Port Canaveral Cargo

Past, Present and Future Growth

What do petroleum, citrus fruit and newsprint all have in common? Answer: Each flows through Port Canaveral on its way to and from major Florida markets. The Port handled 3,874,266 short tons of cargo transported through in fiscal year 2013. With 75 percent of consumer goods traveling via water, Port Canaveral is positioned for explosive growth in the coming months and years.


A History of Opportunity and Success

At its start, Port Canaveral’s purpose was to serve its community as a resource for economic opportunities and success. Today, it remains the same while being one of the strongest economic engines in Brevard County.

Cargo vessels began arriving within a few years after its dedication in 1953, and by 1966, the cargo tonnage reached one million tons per year. When the space industry boomed, the Port played an important role in receiving, tracking and retrieving space vehicles and components. From its infancy to today, numerous changes have created its success, and there’s still room for more.


Gaining New Business

Port Canaveral continues to be a critical link for the space industry and a booming hub for transporting goods around the region. Currently, it’s conducting a full-scale campaign for new cargo business, including exploration of new forms of cargo transport, a container terminal and independent distribution centers, bringing new income opportunities for local businesses.

“Our port has a unique geography in that it’s a modern port, versus an old 1800s port,” said Port Canaveral CEO John Walsh. Compared to Ports like Savannah or Jacksonville, “It’s put right out on the edge of the ocean, which means essentially that it is 45 minutes from buoy to dock.”

Recent work has also been done on the north cargo berths, including retaining walls and approach slabs along with a rail system for two movable cranes that are being installed. Rockledge-based W & J Construction is doing upland improvements on North Cargo Berth 5 which includes construction of 2.4 acres of asphalt pavement with trench drains, drainage pipes and structures, a wet detention pond, potable water main and services, fire hydrants and other earthwork activities.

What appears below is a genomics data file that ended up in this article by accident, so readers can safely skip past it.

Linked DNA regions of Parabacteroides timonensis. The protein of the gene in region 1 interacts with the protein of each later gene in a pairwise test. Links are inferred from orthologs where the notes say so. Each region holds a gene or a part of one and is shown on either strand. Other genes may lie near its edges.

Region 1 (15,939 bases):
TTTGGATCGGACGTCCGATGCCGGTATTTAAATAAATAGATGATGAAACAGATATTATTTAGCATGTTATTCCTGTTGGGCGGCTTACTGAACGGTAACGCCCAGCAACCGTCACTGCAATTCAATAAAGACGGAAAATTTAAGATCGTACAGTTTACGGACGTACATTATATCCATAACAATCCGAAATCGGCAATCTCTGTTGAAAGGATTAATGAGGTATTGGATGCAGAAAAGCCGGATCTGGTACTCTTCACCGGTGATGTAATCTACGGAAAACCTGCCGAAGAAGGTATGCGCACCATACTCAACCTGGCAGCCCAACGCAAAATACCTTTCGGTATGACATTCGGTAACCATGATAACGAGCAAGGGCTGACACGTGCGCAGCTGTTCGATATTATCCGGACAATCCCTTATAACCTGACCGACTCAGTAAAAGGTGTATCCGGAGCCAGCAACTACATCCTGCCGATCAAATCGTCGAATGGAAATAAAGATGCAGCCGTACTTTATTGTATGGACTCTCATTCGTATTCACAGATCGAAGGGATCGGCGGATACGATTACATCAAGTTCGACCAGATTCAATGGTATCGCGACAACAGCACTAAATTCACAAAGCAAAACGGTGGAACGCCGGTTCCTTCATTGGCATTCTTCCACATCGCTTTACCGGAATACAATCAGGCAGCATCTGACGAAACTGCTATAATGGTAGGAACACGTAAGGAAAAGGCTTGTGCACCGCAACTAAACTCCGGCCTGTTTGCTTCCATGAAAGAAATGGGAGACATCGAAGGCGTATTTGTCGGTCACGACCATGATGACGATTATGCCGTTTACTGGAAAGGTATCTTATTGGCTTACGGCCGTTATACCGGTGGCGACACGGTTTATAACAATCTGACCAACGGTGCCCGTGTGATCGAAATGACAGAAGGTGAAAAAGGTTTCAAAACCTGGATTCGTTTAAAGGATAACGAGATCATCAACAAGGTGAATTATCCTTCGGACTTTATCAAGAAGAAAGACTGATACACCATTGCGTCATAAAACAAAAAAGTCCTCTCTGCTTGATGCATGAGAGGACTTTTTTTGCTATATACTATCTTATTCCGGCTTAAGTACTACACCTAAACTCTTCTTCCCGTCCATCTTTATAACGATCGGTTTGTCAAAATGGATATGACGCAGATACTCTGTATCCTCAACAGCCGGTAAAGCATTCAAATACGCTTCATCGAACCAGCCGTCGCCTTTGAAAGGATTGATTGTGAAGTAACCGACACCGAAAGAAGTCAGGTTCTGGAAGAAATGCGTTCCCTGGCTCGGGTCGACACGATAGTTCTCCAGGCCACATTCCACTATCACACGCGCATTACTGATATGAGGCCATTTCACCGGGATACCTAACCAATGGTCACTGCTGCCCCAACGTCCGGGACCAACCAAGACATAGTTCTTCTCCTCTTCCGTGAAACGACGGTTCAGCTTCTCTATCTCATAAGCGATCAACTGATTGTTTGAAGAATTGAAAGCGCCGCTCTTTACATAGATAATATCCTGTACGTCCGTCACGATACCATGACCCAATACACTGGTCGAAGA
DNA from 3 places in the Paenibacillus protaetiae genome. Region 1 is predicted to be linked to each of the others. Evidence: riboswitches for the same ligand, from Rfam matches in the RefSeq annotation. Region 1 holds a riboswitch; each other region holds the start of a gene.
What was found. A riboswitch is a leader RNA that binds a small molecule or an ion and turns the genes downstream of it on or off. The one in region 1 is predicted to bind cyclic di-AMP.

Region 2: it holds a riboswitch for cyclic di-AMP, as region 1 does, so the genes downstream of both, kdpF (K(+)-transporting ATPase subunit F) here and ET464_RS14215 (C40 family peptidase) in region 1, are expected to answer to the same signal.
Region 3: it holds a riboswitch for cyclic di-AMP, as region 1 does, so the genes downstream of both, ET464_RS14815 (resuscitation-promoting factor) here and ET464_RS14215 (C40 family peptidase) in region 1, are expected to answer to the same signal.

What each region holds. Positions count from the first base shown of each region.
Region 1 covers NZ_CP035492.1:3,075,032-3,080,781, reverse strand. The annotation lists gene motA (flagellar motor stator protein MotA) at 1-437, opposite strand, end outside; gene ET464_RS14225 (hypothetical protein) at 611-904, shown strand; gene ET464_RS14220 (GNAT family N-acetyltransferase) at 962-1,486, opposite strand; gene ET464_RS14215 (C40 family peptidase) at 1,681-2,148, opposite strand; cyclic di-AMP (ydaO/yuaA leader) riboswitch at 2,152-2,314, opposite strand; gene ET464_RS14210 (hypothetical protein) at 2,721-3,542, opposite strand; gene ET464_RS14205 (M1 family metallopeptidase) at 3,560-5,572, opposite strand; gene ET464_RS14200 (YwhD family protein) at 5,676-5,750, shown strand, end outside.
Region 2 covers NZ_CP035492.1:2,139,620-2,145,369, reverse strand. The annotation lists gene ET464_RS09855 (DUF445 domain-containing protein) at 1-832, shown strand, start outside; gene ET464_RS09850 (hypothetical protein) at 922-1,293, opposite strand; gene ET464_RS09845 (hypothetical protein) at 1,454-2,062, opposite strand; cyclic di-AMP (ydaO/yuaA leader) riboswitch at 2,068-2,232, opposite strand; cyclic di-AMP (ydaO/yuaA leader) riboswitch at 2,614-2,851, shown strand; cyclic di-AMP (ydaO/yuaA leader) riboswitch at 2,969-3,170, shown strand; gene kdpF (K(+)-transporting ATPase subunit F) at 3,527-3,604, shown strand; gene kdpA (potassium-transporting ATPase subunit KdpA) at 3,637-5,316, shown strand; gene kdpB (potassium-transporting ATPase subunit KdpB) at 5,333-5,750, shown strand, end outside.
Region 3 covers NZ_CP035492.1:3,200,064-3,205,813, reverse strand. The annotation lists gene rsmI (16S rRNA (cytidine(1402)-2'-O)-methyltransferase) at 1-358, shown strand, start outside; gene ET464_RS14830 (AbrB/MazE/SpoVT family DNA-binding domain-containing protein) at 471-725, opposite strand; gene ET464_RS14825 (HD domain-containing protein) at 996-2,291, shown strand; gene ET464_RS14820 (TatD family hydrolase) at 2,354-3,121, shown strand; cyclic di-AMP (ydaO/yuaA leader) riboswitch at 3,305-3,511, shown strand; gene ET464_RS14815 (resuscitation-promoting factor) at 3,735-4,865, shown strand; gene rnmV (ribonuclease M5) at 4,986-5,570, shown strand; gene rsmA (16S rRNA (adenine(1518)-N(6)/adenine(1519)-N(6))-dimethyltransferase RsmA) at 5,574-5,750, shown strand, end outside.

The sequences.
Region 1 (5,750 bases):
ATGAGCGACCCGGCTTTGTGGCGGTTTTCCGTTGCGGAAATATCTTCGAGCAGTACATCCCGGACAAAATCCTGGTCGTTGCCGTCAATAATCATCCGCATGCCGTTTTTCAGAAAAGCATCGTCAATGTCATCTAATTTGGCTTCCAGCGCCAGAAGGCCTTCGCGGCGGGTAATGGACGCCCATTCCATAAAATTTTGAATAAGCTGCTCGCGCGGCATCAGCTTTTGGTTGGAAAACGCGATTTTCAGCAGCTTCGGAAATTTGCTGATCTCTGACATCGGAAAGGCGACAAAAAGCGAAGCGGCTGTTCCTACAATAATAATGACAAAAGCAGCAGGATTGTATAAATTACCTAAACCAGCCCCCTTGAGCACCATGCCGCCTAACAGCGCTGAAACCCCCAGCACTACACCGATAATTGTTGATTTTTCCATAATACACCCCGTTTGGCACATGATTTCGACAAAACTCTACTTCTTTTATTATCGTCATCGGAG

What’s Next?

In order to extend its reach and competitiveness, Port Canaveral is looking to create rail connections between the Port cargo docks and the Florida East Coast Railway, the 351-mile system that connects the east coast of Florida.

The tracks would cross over neighboring land owned by federal agencies, and the Port currently is in discussions with NASA planners to explore these connections. Putting this connection in place could create 5,000 jobs in five to seven years, with ultimately 10,000 to 15,000 new jobs in the future.

With its central location, deep water, short direct entry on the east coast, minimal congestion and efficient transportation links, Port Canaveral is positioned to continue its growth, even beyond its borders.


Want More i4? Subscribe to the Magazine.

About the author

i4 Business

i4 Business magazine has become one of the most trusted voices for and about the Central Florida business community. Each month through our print and digital platforms, we provide access to meet, to learn from and to learn about some of the incredible entrepreneurs and business leaders who are shaping our region.

Add Comment

Click here to post a comment